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May 24, 2019

Gael Monfils

Paris, France

THE MODERATOR: Questions in French.

Q. I wanted to get news about your knee.
GAËL MONFILS: Well, my knee is doing better and better. Not 100%, but it's getting better. For the moment, I'm not overly worried about it.

Q. If your knee is doing well, I guess you are keeping all your ambitions about the tournament. You're here to win. What do you think?
GAËL MONFILS: I didn't say I was going to win Roland Garros. I said I wanted to win a great title, a great tournament. Well, that includes Roland Garros, the French tournament as a possibility. My ambitions are the same for each tournament, each -- every time I want to win. I want to win a title.

As I said, from time to time my game is okay and it's great, and from time to time you don't feel as good, but that doesn't mean that your ambitions are changing, and that's what I would like people to understand. You may have great ambitions even though your game is not at its best.

Q. I wrote a portrait about Dustin Brown who unfortunately lost yesterday in the qualifications. You played with him doubles, you played against him in the French tournament. Can you tell us about him?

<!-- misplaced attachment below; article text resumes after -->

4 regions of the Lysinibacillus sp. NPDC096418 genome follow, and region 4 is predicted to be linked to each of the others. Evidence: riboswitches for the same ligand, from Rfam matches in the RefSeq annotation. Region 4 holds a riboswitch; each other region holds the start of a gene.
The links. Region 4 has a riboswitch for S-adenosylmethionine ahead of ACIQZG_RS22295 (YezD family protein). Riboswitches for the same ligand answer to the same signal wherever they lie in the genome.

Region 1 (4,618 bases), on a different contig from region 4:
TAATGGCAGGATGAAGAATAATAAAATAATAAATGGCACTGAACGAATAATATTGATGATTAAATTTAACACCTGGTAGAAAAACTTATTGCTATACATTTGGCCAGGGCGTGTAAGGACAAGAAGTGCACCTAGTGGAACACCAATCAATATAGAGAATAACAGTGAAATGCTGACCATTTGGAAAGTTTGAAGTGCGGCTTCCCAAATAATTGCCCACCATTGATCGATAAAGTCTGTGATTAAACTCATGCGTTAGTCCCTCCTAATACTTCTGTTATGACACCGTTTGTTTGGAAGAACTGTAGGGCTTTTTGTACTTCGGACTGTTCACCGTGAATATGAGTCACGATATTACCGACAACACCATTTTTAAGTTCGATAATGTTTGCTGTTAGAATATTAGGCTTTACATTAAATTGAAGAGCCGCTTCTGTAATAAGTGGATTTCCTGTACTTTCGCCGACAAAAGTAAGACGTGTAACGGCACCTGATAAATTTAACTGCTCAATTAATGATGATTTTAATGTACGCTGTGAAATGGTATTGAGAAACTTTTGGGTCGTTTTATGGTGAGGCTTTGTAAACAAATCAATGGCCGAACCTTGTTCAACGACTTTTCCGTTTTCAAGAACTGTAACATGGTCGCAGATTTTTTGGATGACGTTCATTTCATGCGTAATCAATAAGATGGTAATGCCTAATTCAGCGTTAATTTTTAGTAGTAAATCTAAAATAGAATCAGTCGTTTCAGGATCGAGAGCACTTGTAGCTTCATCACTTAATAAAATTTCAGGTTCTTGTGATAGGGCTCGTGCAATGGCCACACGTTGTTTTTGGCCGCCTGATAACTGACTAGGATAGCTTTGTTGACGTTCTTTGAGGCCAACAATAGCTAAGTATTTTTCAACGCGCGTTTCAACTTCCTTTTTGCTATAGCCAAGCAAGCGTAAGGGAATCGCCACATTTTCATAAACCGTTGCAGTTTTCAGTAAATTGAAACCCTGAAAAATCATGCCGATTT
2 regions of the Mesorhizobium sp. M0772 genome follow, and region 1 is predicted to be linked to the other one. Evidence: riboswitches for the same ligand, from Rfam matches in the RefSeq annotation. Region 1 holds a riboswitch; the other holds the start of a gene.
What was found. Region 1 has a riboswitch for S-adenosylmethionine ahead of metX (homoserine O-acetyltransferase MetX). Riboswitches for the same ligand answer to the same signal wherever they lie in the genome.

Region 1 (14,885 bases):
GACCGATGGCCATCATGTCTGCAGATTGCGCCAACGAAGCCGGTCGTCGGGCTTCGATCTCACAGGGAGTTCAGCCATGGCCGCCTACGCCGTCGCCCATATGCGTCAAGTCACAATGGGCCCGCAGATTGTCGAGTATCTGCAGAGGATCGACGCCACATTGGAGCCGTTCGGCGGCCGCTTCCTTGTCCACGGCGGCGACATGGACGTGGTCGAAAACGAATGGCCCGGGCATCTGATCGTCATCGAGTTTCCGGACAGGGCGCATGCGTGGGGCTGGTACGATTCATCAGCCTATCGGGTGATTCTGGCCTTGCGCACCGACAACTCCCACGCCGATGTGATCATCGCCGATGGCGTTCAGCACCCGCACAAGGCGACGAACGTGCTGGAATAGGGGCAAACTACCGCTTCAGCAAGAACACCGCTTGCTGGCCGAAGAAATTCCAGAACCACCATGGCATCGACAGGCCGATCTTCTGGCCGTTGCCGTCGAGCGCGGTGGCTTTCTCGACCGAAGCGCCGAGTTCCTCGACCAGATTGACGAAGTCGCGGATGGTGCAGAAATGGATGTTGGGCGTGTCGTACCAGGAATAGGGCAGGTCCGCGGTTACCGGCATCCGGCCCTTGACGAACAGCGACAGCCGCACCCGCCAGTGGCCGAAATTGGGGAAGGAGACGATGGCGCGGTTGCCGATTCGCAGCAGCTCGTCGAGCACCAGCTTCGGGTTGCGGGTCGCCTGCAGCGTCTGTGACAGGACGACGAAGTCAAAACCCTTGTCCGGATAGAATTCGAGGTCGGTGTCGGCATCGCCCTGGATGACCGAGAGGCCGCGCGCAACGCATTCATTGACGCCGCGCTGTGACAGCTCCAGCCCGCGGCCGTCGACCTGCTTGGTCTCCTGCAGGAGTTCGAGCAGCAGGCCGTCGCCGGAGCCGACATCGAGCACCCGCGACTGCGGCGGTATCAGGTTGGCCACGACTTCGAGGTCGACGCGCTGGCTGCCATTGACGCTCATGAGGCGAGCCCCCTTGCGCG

GAËL MONFILS: I feel that Dustin is a person who's suffering very much in his body. I guess that's what happened.

It's not easy for him to continue playing every time. He loves playing. He loves playing tennis. He's getting a lot of pleasure out of tennis.

He's rather atypical, because he's extremely aggressive with some crazy shots sometimes. But he defends well, and he attacks even more.

Every time he tries to get the grip of the game, and with some genius shots. He fights well to get back into the game, and he has dropped his game recently, but I believe he's fighting to get back into it, and it would be great for him to be able to do that.

Q. So what have you done before the French tournament to get into the right mood?
GAËL MONFILS: Well, I rested. I had some MRIs, block tests to see what my body was doing, and then I started training. I had two major training sessions with Stan at home for the tournament in Geneva.

After that, we came a bit earlier to Roland Garros this year. I wanted to come here on Friday, but we arrived on Wednesday. So I would say same thing: Exercising, training, spending more time taking care of my body.

But what I mainly try to do is to get the right feeling. My feelings are not as -- my feeling of the game is not as good as it was at the beginning of the year. I'm moving a bit more slowly. I'm not hitting the ball as well as I would like to. I'm trying to renew with these sensations, these feelings. But it's taking time.

Q. I would like to ask you what you like to do in the last few days before a Grand Slam tournament, in this case, the French Open. What is your idea in the last training sessions?